In 1978, just a year after the Pistols trial, Thames Television launched Rumpole of the Bailey, its immensely popular series about a rumpled—if you will—and principled barrister who defends his clients against the weight of the Crown with everything he’s got. Rumpole was portrayed by Leo McKern, who became synonymous with the role—although DM readers might know him better as the heavy in the Beatles movie Help!.
 
Mortimer and McKern
Mortimer and McKern, in costume as Rumpole
 
As odd a fit as it may seem, Mortimer obviously had impeccable bona fides on free speech cases, which in fact made him a perfect choice to defend the Sex Pistols in court. The website 20thcpunkarchives describes Mortimer’s strategy:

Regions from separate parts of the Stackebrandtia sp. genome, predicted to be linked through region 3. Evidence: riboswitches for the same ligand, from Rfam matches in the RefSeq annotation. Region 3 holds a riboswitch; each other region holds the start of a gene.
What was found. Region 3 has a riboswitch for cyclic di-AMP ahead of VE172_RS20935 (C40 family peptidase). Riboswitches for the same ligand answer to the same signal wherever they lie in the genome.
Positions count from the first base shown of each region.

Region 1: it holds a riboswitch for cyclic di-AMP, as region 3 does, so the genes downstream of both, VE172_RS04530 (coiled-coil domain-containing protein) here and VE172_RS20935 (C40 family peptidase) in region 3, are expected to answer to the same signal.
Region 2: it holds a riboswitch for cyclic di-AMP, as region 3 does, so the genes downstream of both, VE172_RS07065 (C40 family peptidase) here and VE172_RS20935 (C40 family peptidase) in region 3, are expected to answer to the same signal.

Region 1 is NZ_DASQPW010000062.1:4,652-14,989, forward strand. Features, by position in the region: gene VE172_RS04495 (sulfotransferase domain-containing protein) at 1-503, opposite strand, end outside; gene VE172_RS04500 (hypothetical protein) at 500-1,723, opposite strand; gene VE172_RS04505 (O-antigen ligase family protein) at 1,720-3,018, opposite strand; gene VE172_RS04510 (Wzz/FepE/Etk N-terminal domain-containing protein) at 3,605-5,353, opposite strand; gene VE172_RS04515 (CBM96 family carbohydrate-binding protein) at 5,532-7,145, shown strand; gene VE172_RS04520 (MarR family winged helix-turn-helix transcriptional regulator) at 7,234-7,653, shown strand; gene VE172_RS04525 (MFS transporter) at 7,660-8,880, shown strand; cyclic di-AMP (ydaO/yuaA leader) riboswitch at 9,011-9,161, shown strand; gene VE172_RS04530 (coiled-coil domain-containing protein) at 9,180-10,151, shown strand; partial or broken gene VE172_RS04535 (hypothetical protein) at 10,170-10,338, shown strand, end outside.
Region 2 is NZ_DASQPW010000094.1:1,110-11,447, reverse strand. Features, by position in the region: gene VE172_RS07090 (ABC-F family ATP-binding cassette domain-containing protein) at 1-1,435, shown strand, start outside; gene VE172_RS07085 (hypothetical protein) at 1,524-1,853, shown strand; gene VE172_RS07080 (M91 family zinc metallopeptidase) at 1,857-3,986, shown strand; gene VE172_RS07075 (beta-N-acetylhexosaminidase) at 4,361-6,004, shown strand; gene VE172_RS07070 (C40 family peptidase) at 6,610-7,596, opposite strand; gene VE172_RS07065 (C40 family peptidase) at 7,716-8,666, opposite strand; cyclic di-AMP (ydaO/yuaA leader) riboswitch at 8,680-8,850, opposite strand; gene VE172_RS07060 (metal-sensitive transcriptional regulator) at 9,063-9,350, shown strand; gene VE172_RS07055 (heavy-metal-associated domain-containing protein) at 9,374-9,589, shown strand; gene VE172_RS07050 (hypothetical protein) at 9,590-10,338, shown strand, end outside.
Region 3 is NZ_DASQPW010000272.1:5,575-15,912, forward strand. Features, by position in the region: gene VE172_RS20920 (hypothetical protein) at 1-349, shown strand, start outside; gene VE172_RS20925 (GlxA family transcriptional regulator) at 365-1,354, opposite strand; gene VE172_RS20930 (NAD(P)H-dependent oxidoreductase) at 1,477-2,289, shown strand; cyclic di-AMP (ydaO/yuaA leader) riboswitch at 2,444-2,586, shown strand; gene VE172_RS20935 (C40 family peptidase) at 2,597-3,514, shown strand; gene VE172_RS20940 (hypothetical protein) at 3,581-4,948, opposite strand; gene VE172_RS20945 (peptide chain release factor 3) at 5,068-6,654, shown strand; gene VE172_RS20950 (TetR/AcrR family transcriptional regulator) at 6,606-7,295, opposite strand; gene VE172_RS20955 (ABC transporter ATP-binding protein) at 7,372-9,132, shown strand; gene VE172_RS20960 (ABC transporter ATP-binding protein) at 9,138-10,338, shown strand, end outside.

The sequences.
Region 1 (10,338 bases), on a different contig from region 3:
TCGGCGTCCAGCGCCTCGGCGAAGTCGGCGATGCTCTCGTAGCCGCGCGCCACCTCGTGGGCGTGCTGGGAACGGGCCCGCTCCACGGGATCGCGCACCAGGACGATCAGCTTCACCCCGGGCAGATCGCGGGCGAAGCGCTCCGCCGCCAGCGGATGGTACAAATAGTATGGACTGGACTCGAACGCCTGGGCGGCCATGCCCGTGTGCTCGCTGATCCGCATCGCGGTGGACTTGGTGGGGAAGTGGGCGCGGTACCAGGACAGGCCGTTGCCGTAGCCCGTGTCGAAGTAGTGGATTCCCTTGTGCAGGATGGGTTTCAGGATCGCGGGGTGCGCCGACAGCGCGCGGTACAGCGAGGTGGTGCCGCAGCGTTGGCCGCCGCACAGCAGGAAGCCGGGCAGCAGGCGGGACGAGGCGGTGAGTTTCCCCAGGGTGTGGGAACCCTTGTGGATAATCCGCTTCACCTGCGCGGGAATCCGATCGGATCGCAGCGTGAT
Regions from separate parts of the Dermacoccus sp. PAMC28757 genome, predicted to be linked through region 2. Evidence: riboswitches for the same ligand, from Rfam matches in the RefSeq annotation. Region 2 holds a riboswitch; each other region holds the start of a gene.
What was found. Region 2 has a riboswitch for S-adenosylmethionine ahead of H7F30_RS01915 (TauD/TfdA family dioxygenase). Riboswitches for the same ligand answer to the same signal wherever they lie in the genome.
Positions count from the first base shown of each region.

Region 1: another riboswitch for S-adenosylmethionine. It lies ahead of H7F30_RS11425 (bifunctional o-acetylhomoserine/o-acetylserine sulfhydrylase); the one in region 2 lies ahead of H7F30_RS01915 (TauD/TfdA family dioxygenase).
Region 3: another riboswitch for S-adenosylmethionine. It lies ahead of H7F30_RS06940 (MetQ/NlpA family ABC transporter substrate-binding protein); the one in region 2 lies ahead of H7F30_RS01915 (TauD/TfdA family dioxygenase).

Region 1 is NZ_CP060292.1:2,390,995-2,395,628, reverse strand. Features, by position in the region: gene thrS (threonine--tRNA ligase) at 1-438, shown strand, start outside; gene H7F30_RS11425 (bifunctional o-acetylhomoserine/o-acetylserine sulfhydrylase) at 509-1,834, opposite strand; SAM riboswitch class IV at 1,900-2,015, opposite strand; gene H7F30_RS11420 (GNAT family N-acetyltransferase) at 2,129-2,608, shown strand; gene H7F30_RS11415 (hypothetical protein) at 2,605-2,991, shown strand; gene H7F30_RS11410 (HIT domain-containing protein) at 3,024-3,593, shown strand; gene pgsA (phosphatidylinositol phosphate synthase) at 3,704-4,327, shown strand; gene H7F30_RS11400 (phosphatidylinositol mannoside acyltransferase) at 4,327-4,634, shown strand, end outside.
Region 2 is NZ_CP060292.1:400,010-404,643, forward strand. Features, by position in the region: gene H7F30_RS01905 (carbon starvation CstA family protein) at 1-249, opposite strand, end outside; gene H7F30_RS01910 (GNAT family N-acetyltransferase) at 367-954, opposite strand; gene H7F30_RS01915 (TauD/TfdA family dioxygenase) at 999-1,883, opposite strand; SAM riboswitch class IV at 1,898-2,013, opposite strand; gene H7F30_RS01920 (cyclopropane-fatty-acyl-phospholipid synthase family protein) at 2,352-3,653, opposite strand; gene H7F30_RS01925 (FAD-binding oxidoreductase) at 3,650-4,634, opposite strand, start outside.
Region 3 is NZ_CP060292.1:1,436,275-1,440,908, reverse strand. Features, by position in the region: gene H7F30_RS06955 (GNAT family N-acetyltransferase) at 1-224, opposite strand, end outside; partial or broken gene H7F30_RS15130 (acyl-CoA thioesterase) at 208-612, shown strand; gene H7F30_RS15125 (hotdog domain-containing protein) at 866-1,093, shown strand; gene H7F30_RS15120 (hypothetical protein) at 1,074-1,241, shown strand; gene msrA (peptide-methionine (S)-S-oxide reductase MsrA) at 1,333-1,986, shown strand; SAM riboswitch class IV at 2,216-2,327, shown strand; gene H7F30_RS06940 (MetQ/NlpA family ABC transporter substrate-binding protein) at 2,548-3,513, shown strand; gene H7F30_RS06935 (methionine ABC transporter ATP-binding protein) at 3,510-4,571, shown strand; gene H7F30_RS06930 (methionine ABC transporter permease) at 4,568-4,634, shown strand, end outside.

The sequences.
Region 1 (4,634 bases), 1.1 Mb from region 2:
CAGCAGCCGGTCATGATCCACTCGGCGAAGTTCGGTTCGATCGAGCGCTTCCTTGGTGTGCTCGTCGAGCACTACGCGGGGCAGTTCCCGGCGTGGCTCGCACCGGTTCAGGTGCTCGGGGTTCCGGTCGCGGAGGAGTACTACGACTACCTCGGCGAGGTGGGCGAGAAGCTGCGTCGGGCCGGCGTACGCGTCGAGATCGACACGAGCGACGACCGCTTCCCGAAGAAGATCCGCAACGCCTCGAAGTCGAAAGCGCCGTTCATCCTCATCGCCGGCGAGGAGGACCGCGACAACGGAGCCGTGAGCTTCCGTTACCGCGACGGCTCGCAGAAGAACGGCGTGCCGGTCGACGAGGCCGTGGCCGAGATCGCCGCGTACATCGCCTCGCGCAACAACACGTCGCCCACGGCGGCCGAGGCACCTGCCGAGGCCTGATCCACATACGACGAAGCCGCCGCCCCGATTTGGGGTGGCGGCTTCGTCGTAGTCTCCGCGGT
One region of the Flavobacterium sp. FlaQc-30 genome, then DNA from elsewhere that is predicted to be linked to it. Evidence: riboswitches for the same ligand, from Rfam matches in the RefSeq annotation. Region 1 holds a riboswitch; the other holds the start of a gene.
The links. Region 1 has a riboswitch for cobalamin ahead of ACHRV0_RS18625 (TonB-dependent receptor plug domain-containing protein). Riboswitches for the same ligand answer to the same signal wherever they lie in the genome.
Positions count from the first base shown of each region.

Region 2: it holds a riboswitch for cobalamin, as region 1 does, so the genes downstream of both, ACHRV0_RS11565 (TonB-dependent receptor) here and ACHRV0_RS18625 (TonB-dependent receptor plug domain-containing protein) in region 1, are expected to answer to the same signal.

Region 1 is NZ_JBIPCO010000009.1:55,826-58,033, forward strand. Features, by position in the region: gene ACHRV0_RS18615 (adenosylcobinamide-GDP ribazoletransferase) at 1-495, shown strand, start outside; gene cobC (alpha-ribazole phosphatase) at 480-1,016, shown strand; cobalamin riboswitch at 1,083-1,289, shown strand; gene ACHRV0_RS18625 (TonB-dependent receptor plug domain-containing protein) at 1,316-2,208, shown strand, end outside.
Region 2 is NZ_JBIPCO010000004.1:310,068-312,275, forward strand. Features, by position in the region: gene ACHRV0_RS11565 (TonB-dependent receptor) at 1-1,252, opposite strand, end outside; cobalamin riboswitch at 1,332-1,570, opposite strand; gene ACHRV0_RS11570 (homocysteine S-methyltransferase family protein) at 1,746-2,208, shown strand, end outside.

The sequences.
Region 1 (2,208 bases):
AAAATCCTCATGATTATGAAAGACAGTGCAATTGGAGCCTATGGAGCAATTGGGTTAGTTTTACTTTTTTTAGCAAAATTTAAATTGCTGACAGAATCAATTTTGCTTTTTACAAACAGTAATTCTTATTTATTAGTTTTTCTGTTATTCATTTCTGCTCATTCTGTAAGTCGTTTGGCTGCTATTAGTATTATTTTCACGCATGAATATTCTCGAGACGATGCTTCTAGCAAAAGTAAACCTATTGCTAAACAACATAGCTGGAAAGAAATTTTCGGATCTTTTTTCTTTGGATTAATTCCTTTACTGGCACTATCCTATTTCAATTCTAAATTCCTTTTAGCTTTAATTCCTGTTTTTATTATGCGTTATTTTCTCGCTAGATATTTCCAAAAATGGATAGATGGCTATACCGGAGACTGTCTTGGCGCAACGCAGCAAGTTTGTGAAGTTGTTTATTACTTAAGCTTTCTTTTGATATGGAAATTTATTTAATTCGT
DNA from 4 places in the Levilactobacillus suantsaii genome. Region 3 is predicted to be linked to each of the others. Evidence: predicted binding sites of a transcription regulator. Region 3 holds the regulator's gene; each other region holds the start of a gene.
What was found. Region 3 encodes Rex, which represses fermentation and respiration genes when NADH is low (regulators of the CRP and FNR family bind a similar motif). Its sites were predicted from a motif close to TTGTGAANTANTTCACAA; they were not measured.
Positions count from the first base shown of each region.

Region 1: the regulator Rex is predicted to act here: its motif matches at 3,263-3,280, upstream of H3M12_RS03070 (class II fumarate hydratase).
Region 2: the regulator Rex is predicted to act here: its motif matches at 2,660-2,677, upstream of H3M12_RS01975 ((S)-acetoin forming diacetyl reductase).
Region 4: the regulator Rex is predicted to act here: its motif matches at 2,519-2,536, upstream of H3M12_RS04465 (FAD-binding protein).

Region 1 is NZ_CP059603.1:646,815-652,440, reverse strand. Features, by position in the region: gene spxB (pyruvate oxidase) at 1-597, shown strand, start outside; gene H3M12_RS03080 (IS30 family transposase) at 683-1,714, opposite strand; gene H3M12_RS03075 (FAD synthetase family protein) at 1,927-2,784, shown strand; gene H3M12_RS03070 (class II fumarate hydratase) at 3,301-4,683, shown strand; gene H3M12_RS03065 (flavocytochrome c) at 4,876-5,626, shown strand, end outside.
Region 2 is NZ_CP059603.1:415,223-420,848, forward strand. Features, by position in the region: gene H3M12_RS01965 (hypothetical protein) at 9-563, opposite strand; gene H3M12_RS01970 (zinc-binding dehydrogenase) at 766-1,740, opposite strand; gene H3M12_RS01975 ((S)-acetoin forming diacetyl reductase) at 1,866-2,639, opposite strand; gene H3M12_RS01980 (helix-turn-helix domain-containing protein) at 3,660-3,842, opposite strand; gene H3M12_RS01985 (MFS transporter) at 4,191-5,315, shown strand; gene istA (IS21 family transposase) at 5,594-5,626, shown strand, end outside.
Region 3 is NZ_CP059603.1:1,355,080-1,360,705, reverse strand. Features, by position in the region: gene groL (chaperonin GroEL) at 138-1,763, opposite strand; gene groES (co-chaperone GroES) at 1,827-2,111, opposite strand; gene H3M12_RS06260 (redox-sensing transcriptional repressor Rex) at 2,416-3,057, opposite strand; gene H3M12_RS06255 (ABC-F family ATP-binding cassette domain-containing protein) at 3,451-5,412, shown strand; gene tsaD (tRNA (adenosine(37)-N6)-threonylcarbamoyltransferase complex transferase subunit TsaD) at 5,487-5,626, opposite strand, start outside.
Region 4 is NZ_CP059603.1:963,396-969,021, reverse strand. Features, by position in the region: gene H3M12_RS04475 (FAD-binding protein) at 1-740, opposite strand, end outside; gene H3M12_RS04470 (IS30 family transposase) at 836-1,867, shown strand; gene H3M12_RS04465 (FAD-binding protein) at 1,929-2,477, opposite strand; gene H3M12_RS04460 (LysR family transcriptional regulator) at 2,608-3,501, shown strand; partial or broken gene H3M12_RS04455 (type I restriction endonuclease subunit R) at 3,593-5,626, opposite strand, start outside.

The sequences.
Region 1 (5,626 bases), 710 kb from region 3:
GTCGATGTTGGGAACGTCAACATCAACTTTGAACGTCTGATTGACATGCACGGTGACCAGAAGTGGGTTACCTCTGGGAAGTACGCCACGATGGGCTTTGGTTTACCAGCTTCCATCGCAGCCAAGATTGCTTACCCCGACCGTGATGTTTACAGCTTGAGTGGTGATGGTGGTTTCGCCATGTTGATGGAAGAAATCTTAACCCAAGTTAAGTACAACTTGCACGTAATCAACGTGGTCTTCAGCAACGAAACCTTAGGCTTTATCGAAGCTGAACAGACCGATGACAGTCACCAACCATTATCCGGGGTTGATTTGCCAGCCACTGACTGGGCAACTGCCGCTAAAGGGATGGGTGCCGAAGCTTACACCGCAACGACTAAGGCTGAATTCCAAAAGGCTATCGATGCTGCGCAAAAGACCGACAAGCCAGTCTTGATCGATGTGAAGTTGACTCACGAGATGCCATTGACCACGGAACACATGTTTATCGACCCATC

John Mortimer raised the question of why Seale was prosecuted for displaying the sleeve while the newspapers that used the same image as an illustration were not. Mortimer continued to outline the history of the term “Bollocks” tracing it back to roots in the Middle Ages. Mortimer continued by bringing in a Professor Kingsley, head of English Studies at local Nottingham University. Kingsley told the court that the term had been used from the year 1,000 to describe a small ball (or things of a similar shape) and that it has appeared in Medieval Bibles, veterinary books and literature through the ages. He also revealed (not surprisingly) that it also served as part of place names throughout the UK. Eyebrows were raised when Kingsley said that the term had been used to describe the clergy of the previous century. In that connotation it was used in a similar fashion as the word rubbish and used to describe a clergyman that spoke nonsense. The defense continued to intimate that perhaps the prosecution was not interested in decency of the word in question but instead were waging war against the band themselves. After making the case clear, the judiciary deliberated for twenty minutes and felt compelled to dismiss all charges against Seale. The Sex Pistols’ cover was ruled as “decent” and set a precedent that would protect other shop owners who displayed the cover.